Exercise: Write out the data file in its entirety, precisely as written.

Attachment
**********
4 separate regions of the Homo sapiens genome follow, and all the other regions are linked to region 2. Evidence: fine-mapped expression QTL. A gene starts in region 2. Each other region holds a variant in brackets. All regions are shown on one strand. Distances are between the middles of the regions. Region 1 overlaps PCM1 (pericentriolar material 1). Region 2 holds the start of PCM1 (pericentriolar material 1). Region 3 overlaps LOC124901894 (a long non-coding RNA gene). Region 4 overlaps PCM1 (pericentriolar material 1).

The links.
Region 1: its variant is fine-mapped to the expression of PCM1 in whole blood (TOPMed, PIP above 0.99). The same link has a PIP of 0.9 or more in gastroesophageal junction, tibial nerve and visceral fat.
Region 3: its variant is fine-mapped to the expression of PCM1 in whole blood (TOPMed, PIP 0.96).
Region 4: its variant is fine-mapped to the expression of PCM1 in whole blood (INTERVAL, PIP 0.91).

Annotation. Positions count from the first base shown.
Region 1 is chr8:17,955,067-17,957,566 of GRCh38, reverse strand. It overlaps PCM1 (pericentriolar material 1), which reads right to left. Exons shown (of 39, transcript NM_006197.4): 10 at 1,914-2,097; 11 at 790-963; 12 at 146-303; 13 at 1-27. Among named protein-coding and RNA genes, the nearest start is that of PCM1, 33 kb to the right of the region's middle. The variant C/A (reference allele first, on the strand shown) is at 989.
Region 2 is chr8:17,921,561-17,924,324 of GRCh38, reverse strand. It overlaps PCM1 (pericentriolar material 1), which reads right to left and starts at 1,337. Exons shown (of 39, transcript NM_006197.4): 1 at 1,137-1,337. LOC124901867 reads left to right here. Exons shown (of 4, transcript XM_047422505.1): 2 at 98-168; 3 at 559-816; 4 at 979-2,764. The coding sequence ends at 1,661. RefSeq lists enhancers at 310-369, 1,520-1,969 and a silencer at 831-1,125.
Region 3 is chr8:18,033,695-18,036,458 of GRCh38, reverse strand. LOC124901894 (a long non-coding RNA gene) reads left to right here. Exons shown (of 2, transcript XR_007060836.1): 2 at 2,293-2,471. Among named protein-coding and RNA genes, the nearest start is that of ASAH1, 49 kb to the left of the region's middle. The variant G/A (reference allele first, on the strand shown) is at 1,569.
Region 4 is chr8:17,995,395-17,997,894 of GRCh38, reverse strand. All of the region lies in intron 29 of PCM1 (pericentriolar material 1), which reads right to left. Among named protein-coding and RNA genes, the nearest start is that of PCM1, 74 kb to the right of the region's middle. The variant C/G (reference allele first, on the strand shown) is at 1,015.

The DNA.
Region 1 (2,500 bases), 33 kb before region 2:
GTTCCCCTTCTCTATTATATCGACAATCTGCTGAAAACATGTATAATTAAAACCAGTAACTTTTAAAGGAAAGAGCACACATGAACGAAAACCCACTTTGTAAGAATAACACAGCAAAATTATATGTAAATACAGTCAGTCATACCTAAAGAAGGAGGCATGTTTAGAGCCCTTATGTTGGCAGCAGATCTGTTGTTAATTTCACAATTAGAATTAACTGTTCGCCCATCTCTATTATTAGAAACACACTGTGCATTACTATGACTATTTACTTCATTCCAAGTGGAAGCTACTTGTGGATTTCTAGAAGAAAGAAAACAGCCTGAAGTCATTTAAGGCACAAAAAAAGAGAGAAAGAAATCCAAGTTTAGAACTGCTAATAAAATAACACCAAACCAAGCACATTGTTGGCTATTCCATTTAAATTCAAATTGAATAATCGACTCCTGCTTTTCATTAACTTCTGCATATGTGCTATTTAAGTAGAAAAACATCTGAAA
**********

4 separate regions of the Homo sapiens genome follow, and all the other regions are linked to region 2. Evidence: fine-mapped expression QTL. A gene starts in region 2. Each other region holds a variant in brackets. All regions are shown on one strand. Distances are between the middles of the regions. Region 1 overlaps PCM1 (pericentriolar material 1). Region 2 holds the start of PCM1 (pericentriolar material 1). Region 3 overlaps LOC124901894 (a long non-coding RNA gene). Region 4 overlaps PCM1 (pericentriolar material 1).

The links.
Region 1: its variant is fine-mapped to the expression of PCM1 in whole blood (TOPMed, PIP above 0.99). The same link has a PIP of 0.9 or more in gastroesophageal junction, tibial nerve and visceral fat.
Region 3: its variant is fine-mapped to the expression of PCM1 in whole blood (TOPMed, PIP 0.96).
Region 4: its variant is fine-mapped to the expression of PCM1 in whole blood (INTERVAL, PIP 0.91).

Annotation. Positions count from the first base shown.
Region 1 is chr8:17,955,067-17,957,566 of GRCh38, reverse strand. It overlaps PCM1 (pericentriolar material 1), which reads right to left. Exons shown (of 39, transcript NM_006197.4): 10 at 1,914-2,097; 11 at 790-963; 12 at 146-303; 13 at 1-27. Among named protein-coding and RNA genes, the nearest start is that of PCM1, 33 kb to the right of the region's middle. The variant C/A (reference allele first, on the strand shown) is at 989.
Region 2 is chr8:17,921,561-17,924,324 of GRCh38, reverse strand. It overlaps PCM1 (pericentriolar material 1), which reads right to left and starts at 1,337. Exons shown (of 39, transcript NM_006197.4): 1 at 1,137-1,337. LOC124901867 reads left to right here. Exons shown (of 4, transcript XM_047422505.1): 2 at 98-168; 3 at 559-816; 4 at 979-2,764. The coding sequence ends at 1,661. RefSeq lists enhancers at 310-369, 1,520-1,969 and a silencer at 831-1,125.
Region 3 is chr8:18,033,695-18,036,458 of GRCh38, reverse strand. LOC124901894 (a long non-coding RNA gene) reads left to right here. Exons shown (of 2, transcript XR_007060836.1): 2 at 2,293-2,471. Among named protein-coding and RNA genes, the nearest start is that of ASAH1, 49 kb to the left of the region's middle. The variant G/A (reference allele first, on the strand shown) is at 1,569.
Region 4 is chr8:17,995,395-17,997,894 of GRCh38, reverse strand. All of the region lies in intron 29 of PCM1 (pericentriolar material 1), which reads right to left. Among named protein-coding and RNA genes, the nearest start is that of PCM1, 74 kb to the right of the region's middle. The variant C/G (reference allele first, on the strand shown) is at 1,015.

The DNA.
Region 1 (2,500 bases), 33 kb before region 2:
GTTCCCCTTCTCTATTATATCGACAATCTGCTGAAAACATGTATAATTAAAACCAGTAACTTTTAAAGGAAAGAGCACACATGAACGAAAACCCACTTTGTAAGAATAACACAGCAAAATTATATGTAAATACAGTCAGTCATACCTAAAGAAGGAGGCATGTTTAGAGCCCTTATGTTGGCAGCAGATCTGTTGTTAATTTCACAATTAGAATTAACTGTTCGCCCATCTCTATTATTAGAAACACACTGTGCATTACTATGACTATTTACTTCATTCCAAGTGGAAGCTACTTGTGGATTTCTAGAAGAAAGAAAACAGCCTGAAGTCATTTAAGGCACAAAAAAAGAGAGAAAGAAATCCAAGTTTAGAACTGCTAATAAAATAACACCAAACCAAGCACATTGTTGGCTATTCCATTTAAATTCAAATTGAATAATCGACTCCTGCTTTTCATTAACTTCTGCATATGTGCTATTTAAGTAGAAAAACATCTGAAA